Chiangmai: Elephant Jungle Sanctuary 

6/10

We got picked up at 8am to head to the Elephant Jungle Sanctuary. We did lots of research before deciding to go as unfortunately many of the animal sanctuaries in Thailand are still not what they should be, however one of the group had volunteered at The Elephant Jungle Sanctuary for an extended period of time and only seen excellent and ethical animal treatment, so after a bit of poking around we decided this was the right place to go to in order to be able to contribute positively to the conservation of animals.

The tuk tuk to the sanctuary was supposed to last for 90 minutes but it was a very bumpy and uncomfortable 3 hours before we arrived due to some poor organisation by the company. Unfortunately we didn’t get the time back in the sanctuary that bad planning had cost us, but we were very relived to finally arrive. The location is very very rural, far out in the jungle in order for the elephants to have the most natural living environment possible.

We trekked on foot for for about fifteen minutes to get to the start of the reserve which was significantly challenging as the rains had been heavy. We were slipping and sliding all over the place and unusually it was Matthew and not me that ended up on their bum! He slid quite a way but was unhurt, just completely caked in mud!

When we got to the mini village we changed into kaftans provided by the sanctuary to protect our clothes and had a short briefing on how to treat the elephants and behave around them. We also learned about behaviours which would help us to judge what the elephants wanted and what to do should one become agitated (which had never happened at this sanctuary which I found rather comforting!) We then went trekking through the jungle, over trees, through mud and sludge, over rocks and many more besides before we saw an elephant and her baby sliding on their stomachs down a muddy hill on the far side of the valley. I couldn’t believe my eyes! The elephants were massive and careering down the hill as if it were a slide at a children’s water park! It was so funny to see them that way. They were making a beeline for us which made me feel rather nervous but our guide assured us it was because they wanted to have a look at us in a friendly way. There’s nothing quite like a fully grown elephant bounding towards you with nothing but steep forest behind you to try and run to, but I stood still and only took a few steps backwards as they bounded over. We had a small bamboo rail between us and the elephants at this point which isn’t customary, it was primarily because the baby hasn’t learned his size yet so needs the bar to remind him to be gentle! The elephants could easily have walked around it or bashed it down, but they didn’t want to.


I liked how much choice the elephants had, and once we had fed them for a while they just wandered off into the forest to do normal elephant things. We walked with them, watching them search for more tasty leaves and bashing the forest down as they went. They were just amazing to see in a relatively natural environment.


We trekked a little further to a clearing with some more adult female elephants in that didn’t need the bamboo barrier reminder, so they just wandered around us, being fed bananas by us and sniffing us interestedly. It was so cool to hang out with them so naturally and for them to be so enthusiastic about our visit. We were a little shy to touch them but we were encouraged that they liked the contact and once we started touching them their trunks were all over us, trying to seek out any food we may have stashed in our pockets! One of the elephants particularly liked me and would flap her ears excitedly when I touched her and talked to her.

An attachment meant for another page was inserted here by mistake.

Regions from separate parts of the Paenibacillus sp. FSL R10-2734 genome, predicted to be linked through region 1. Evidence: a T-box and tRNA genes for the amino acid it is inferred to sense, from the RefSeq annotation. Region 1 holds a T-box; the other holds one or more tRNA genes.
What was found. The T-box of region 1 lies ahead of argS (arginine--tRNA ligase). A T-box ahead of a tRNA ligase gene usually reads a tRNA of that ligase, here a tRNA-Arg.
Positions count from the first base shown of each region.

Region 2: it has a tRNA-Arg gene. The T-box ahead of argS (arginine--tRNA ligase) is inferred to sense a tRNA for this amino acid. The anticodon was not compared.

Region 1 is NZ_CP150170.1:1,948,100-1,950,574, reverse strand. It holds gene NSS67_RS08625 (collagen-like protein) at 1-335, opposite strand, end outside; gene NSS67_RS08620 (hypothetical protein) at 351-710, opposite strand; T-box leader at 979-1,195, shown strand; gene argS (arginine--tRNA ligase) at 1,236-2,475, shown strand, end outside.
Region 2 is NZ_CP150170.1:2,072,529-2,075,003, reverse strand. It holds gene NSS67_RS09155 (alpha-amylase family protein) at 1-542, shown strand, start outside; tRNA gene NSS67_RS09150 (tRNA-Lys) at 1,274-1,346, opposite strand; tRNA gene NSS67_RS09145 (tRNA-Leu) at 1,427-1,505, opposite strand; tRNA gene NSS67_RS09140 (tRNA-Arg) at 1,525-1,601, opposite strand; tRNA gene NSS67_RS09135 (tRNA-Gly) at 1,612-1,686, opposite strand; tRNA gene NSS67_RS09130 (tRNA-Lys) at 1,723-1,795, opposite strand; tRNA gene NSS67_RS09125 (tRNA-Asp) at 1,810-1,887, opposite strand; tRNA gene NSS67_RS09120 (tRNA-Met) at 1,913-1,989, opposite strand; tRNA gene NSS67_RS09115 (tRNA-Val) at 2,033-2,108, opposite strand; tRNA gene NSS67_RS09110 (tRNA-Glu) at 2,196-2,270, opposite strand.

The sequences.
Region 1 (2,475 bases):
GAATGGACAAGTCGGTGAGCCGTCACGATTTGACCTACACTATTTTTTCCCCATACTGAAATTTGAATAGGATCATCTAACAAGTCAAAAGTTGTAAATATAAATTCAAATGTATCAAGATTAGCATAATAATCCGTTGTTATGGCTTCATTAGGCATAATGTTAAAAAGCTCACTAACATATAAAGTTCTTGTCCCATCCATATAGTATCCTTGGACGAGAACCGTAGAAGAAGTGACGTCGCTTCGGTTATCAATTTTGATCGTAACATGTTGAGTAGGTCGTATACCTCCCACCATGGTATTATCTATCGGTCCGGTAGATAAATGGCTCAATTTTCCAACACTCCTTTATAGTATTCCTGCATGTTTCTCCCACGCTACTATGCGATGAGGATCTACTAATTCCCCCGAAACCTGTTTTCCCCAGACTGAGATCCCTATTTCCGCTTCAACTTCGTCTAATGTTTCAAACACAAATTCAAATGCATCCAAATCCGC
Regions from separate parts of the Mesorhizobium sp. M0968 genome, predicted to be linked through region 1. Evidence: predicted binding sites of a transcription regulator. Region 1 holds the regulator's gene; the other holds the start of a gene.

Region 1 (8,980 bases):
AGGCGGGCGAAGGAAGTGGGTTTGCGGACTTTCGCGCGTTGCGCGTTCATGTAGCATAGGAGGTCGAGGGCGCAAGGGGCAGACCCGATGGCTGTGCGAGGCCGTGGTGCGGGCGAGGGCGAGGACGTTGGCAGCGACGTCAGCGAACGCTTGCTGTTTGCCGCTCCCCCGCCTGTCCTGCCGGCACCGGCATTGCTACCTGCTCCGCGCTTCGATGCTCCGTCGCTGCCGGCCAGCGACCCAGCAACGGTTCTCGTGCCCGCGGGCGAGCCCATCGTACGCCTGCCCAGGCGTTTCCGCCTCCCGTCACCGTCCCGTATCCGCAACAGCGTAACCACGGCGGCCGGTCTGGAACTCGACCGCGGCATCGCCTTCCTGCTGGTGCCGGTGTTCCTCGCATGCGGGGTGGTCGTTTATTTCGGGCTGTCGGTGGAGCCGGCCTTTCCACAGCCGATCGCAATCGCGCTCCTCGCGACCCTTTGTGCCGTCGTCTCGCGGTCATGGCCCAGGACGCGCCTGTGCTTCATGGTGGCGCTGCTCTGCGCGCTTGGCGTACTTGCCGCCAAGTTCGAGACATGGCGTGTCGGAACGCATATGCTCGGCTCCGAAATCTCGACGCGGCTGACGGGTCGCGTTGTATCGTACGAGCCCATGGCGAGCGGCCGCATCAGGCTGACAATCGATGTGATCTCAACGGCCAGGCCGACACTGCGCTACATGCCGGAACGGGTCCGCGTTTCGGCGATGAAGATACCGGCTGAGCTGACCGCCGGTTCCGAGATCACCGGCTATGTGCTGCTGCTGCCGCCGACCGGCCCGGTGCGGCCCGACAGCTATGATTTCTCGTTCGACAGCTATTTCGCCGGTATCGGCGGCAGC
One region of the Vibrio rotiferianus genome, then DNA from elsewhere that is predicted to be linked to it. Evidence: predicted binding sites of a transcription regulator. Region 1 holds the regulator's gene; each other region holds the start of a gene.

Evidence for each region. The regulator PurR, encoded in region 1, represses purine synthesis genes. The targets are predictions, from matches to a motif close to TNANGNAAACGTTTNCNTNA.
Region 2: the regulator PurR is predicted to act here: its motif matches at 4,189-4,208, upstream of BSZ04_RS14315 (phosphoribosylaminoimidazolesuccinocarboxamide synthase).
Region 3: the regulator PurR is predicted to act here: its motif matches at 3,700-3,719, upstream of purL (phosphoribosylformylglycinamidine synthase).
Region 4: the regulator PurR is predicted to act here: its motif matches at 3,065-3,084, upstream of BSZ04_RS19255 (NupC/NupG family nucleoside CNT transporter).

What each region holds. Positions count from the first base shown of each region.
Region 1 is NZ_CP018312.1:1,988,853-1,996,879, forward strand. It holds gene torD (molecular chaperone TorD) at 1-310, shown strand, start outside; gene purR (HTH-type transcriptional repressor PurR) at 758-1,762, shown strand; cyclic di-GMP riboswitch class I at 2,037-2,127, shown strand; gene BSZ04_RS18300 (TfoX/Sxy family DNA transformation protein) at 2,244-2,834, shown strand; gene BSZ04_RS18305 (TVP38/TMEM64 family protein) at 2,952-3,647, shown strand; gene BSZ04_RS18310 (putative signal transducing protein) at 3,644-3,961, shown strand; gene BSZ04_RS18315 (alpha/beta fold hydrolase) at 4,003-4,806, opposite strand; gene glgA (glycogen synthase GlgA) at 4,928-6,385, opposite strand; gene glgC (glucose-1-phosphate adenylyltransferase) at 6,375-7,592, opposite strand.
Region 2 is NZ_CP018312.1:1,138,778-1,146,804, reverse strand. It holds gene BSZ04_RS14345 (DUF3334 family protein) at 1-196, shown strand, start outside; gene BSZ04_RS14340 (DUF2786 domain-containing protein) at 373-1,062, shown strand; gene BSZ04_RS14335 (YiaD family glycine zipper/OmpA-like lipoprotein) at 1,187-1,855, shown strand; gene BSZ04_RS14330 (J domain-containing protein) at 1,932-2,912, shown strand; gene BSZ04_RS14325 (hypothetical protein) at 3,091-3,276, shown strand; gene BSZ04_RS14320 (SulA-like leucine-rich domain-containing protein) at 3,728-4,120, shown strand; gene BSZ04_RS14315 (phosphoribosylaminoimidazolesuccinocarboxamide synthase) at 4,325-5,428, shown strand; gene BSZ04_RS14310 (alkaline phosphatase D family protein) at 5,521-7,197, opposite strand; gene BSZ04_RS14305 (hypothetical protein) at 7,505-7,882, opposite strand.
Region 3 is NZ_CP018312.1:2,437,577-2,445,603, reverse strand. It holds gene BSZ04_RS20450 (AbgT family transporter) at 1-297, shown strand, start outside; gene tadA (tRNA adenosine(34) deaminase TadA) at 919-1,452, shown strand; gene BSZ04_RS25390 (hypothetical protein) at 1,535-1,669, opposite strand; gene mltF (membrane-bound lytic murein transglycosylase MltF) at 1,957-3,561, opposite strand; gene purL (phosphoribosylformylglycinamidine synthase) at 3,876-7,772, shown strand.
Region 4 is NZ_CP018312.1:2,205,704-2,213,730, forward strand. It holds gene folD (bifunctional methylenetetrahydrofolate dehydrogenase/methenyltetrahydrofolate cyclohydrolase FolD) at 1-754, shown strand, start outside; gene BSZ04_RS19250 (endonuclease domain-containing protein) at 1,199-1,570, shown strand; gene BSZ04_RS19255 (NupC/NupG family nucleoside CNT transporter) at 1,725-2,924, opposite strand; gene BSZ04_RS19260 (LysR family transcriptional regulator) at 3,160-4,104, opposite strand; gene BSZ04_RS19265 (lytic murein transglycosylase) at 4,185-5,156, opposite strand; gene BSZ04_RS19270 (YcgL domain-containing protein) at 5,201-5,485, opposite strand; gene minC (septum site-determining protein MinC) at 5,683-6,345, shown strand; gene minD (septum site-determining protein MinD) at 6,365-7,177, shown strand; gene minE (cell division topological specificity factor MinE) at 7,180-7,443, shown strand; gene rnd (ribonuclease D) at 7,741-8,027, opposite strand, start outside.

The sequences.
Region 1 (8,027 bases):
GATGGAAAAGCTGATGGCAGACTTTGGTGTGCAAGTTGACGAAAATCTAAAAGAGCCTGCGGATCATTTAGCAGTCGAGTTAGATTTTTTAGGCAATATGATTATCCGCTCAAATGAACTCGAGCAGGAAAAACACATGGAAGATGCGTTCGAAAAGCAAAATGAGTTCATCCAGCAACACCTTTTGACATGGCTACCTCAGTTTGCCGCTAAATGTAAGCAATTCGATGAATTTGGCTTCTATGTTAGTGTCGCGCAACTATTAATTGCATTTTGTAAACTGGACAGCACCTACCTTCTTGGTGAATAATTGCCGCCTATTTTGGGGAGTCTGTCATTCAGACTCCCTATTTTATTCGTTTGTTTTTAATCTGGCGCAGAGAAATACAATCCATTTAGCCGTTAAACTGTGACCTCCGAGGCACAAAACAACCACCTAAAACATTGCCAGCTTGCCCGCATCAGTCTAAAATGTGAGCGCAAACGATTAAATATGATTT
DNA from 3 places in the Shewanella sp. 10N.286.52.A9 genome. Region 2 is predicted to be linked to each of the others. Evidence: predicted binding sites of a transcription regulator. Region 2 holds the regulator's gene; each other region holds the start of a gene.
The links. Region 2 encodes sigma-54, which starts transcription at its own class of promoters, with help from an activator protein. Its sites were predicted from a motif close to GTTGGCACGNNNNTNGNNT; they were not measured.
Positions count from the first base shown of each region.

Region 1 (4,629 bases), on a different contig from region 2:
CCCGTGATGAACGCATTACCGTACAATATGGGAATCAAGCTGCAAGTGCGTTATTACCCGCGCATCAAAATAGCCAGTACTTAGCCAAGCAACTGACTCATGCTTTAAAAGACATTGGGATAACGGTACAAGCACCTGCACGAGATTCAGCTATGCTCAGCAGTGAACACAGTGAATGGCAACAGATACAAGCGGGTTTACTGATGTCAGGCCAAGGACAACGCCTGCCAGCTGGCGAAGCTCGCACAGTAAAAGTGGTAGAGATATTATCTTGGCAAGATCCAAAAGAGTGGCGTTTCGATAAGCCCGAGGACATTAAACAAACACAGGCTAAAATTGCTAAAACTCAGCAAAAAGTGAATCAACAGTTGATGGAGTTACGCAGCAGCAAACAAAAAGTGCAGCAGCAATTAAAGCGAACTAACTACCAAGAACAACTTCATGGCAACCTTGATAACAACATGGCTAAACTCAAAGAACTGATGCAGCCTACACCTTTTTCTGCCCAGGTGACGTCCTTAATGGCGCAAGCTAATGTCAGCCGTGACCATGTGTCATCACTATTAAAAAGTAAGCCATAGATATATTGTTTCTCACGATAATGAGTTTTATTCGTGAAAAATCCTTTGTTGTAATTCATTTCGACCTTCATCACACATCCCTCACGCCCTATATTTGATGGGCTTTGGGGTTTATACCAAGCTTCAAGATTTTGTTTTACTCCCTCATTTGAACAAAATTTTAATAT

The elephants walked off to go their thing as elephants do, so we hiked down to a lagoon and waterfall area and cooled off in the water. It was really refreshing but rather rocky and I managed to climb up the waterfall, but in true Hayley style, couldn’t get down. I had decided to wedge myself between two rocks so I could lower myself down, but there was a big rock below and a torrent of water rushing down behind me, making it difficult to control my move into the water below and away from the looming rock. Fortunately, Matt and Ryan had gone a different way down so could stop me from smashing my back off the rock in the water.


We headed back to the mini village for lunch. We were massively hungry after such a busy morning and were happy to find noodles and fruit for us when we got back to base. We sat in the sun and ate whilst chatting to the others that had joined us- we had a couple of guys from New York, a man from Israel and a Taiwanese lady, all very interesting to talk to and learn about their lives.

We changed into our swimming clothes next and waded into the river after learning how to make elephant snacks. The elephants joined us in the water and we washed them and scrubbed them with brushes. They seemed to be having a nice time but I was nervous they’d suddenly get up and stamp on my feet in the water by mistake! We then went over to the mud bath and rubbed mud into their skin which protects them from the sun and keeps them cool. The elephants kept spraying mud at us though so we had to carefully watch the direction of their trunks!


Once we had washed as much mud off as possible (which was a far cry away from being clean!) we hiked back to the tuk tuks and headed home. We didn’t have long to shower and prepare ourselves before we had to leave for the night bus to Bangkok, so we rushed around getting street noodles for dinner and trying to scrape the mud from our skin!

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